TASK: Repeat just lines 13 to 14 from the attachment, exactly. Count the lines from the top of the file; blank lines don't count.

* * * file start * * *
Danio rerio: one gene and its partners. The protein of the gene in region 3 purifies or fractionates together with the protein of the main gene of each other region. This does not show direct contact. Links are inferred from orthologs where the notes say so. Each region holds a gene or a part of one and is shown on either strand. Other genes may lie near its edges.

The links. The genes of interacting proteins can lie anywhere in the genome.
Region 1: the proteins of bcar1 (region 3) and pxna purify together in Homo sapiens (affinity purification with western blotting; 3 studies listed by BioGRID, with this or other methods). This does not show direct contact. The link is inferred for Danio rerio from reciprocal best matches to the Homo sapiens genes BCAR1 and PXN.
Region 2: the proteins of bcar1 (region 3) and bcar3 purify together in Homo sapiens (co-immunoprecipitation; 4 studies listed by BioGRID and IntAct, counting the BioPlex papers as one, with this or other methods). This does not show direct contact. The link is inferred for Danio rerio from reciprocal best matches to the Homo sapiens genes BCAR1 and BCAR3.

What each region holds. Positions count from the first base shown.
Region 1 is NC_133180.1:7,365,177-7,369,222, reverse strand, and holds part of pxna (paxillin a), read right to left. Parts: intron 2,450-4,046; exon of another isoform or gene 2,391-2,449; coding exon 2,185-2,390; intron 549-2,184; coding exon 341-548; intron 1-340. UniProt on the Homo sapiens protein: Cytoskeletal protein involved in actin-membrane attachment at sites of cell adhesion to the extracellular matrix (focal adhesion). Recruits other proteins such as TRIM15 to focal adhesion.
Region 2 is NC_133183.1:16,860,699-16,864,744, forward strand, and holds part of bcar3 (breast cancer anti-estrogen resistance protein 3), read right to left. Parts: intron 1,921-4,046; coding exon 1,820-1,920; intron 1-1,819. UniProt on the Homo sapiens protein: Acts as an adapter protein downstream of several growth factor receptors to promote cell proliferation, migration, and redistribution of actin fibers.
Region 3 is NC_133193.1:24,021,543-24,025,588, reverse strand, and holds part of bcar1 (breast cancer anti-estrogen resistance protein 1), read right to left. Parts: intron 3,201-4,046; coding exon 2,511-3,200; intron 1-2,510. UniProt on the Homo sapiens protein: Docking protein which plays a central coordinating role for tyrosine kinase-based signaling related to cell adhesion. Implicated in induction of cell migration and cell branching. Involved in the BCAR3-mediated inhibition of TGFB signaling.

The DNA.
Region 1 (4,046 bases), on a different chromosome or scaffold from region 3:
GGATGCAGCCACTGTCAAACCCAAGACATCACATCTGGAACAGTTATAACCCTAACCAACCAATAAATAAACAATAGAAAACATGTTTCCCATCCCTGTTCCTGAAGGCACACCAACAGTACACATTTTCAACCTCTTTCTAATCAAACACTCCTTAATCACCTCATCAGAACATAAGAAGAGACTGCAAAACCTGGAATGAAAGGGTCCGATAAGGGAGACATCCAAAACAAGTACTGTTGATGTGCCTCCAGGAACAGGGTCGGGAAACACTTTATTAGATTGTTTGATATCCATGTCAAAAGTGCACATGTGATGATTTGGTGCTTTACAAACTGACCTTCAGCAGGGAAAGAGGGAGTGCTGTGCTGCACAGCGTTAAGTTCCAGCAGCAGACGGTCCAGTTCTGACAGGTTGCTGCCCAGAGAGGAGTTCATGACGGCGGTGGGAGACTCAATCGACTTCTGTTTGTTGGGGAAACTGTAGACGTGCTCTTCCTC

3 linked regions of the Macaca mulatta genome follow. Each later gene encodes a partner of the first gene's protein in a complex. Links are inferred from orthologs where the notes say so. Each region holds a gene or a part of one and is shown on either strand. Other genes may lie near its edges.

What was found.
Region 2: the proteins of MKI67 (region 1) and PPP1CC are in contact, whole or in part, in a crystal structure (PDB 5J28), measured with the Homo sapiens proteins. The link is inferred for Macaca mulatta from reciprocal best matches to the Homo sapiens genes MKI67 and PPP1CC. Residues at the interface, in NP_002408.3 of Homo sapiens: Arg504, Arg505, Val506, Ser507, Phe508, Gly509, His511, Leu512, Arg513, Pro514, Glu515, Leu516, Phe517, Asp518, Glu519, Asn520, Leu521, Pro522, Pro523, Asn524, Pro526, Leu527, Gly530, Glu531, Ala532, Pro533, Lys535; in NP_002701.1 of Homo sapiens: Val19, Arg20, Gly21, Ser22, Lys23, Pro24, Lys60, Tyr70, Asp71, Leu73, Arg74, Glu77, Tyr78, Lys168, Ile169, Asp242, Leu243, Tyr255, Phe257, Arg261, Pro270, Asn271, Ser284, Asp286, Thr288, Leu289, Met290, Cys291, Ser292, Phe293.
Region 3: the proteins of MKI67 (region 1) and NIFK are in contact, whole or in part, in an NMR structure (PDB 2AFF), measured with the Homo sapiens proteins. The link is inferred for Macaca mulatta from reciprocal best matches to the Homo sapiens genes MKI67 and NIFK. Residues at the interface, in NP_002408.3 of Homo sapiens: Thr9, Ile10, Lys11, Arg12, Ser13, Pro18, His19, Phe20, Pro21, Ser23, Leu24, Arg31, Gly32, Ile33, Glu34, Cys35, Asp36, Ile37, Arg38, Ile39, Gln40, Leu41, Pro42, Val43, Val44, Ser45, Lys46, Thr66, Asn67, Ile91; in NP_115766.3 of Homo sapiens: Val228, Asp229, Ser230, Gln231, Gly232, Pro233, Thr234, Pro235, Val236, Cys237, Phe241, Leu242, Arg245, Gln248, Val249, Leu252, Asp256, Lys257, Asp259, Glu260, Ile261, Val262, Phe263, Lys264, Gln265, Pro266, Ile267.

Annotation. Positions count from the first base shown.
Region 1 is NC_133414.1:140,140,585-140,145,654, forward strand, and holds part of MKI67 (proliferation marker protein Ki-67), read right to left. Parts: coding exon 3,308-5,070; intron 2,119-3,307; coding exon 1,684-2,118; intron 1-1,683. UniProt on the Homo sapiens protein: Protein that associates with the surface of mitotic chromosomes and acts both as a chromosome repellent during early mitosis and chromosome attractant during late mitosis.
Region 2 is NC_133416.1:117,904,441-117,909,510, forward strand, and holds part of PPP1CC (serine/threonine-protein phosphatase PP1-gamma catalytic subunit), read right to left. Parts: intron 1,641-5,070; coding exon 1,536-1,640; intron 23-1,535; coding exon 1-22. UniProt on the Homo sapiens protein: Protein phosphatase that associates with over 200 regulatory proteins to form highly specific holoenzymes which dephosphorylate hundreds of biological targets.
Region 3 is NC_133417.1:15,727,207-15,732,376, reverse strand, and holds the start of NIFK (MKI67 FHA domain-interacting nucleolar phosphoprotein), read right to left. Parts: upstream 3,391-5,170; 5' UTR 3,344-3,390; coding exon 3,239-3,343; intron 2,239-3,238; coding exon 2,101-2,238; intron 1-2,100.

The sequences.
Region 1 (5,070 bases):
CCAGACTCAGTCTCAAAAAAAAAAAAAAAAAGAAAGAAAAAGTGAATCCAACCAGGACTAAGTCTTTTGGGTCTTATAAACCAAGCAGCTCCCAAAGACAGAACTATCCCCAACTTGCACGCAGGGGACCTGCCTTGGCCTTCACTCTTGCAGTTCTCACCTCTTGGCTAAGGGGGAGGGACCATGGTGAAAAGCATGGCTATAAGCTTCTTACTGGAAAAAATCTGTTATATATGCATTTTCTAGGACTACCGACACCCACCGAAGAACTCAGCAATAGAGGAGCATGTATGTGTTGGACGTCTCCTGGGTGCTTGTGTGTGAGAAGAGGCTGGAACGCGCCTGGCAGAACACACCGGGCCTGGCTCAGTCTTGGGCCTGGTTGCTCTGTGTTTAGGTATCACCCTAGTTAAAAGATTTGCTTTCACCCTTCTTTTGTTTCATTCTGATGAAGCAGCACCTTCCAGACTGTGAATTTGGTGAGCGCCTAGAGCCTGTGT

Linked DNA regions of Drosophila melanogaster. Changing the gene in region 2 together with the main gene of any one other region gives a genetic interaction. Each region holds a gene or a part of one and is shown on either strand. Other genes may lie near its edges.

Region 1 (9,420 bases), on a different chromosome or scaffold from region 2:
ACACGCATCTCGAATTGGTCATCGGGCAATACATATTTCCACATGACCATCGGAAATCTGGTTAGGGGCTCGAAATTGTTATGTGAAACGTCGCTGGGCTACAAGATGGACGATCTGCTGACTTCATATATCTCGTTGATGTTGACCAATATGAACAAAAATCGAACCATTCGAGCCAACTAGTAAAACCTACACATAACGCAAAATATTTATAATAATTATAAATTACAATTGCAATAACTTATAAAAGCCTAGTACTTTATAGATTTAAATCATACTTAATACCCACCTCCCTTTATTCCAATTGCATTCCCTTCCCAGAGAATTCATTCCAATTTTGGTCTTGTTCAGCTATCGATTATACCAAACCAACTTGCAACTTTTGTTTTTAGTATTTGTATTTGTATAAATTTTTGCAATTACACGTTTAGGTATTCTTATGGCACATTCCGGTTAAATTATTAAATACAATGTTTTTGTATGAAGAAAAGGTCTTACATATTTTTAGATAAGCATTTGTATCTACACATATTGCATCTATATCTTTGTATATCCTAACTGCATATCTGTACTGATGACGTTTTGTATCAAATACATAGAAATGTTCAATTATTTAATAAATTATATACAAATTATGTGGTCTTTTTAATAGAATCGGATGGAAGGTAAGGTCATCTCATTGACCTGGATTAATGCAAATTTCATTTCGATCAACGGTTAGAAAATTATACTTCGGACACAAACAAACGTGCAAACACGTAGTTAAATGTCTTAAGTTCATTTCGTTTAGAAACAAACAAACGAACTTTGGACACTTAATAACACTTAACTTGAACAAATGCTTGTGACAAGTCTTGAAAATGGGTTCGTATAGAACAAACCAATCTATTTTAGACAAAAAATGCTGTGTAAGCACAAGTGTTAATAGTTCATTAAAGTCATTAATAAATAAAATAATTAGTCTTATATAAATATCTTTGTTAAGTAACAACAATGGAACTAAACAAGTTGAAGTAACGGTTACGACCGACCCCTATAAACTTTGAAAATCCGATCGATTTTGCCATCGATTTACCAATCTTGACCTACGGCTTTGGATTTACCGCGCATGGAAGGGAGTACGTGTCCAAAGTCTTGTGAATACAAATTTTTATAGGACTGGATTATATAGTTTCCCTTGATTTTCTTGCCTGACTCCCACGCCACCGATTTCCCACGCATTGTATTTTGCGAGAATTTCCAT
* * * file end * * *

What was found.
Region 2: the proteins of MKI67 (region 1) and PPP1CC are in contact, whole or in part, in a crystal structure (PDB 5J28), measured with the Homo sapiens proteins. The link is inferred for Macaca mulatta from reciprocal best matches to the Homo sapiens genes MKI67 and PPP1CC. Residues at the interface, in NP_002408.3 of Homo sapiens: Arg504, Arg505, Val506, Ser507, Phe508, Gly509, His511, Leu512, Arg513, Pro514, Glu515, Leu516, Phe517, Asp518, Glu519, Asn520, Leu521, Pro522, Pro523, Asn524, Pro526, Leu527, Gly530, Glu531, Ala532, Pro533, Lys535; in NP_002701.1 of Homo sapiens: Val19, Arg20, Gly21, Ser22, Lys23, Pro24, Lys60, Tyr70, Asp71, Leu73, Arg74, Glu77, Tyr78, Lys168, Ile169, Asp242, Leu243, Tyr255, Phe257, Arg261, Pro270, Asn271, Ser284, Asp286, Thr288, Leu289, Met290, Cys291, Ser292, Phe293.